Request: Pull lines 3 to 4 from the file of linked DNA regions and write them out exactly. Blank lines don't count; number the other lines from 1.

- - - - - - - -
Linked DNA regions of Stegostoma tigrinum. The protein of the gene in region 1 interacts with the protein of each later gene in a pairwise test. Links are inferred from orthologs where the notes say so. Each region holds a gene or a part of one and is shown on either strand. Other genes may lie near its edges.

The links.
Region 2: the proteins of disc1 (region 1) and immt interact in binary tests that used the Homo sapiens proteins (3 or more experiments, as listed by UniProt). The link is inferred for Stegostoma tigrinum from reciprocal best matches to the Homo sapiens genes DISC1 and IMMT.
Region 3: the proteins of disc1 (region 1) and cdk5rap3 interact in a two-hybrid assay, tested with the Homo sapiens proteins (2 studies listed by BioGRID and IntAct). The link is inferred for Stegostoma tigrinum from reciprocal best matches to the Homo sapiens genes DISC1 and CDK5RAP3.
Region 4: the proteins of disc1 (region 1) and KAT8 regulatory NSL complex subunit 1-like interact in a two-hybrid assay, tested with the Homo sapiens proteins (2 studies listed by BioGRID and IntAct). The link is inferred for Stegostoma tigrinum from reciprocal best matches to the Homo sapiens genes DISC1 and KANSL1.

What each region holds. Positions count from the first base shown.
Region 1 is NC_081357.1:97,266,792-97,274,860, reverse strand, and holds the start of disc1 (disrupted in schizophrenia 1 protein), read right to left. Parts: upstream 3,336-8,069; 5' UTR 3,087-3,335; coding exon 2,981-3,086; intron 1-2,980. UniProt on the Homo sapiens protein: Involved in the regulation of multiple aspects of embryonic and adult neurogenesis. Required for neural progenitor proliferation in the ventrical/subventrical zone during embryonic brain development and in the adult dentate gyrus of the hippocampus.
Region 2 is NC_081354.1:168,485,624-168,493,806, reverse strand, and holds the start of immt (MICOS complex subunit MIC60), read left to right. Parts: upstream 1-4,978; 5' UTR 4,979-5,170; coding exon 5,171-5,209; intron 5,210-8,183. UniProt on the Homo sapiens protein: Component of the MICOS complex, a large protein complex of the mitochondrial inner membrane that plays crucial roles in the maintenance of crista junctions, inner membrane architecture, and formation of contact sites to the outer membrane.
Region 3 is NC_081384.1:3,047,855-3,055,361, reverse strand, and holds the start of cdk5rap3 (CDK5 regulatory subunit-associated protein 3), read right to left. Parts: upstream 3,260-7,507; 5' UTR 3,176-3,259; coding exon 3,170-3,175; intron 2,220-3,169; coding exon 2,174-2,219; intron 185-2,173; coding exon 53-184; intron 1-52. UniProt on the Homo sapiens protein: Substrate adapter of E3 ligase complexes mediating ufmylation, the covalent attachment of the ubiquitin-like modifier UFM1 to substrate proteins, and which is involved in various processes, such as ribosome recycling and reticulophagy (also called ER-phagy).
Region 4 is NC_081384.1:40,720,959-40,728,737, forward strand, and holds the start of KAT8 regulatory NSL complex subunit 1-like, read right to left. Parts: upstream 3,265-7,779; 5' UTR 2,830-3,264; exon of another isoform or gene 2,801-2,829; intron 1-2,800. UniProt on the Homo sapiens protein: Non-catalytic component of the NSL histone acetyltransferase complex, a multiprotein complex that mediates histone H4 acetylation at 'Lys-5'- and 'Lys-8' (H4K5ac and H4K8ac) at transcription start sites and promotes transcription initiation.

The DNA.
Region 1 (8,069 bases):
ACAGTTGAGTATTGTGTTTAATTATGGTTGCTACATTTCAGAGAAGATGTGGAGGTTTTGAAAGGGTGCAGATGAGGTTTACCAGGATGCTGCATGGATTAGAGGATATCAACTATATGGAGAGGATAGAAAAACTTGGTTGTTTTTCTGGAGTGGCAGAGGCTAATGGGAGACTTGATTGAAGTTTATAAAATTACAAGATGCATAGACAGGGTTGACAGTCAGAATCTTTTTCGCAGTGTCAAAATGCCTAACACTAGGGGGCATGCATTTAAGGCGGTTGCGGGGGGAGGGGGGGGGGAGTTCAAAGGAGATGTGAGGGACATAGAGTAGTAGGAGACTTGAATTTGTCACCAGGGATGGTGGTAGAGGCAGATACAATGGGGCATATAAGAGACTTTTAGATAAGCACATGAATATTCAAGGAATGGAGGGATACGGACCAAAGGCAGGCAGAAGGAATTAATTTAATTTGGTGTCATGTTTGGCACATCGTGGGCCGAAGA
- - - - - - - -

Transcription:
Region 2: the proteins of disc1 (region 1) and immt interact in binary tests that used the Homo sapiens proteins (3 or more experiments, as listed by UniProt). The link is inferred for Stegostoma tigrinum from reciprocal best matches to the Homo sapiens genes DISC1 and IMMT.
Region 3: the proteins of disc1 (region 1) and cdk5rap3 interact in a two-hybrid assay, tested with the Homo sapiens proteins (2 studies listed by BioGRID and IntAct). The link is inferred for Stegostoma tigrinum from reciprocal best matches to the Homo sapiens genes DISC1 and CDK5RAP3.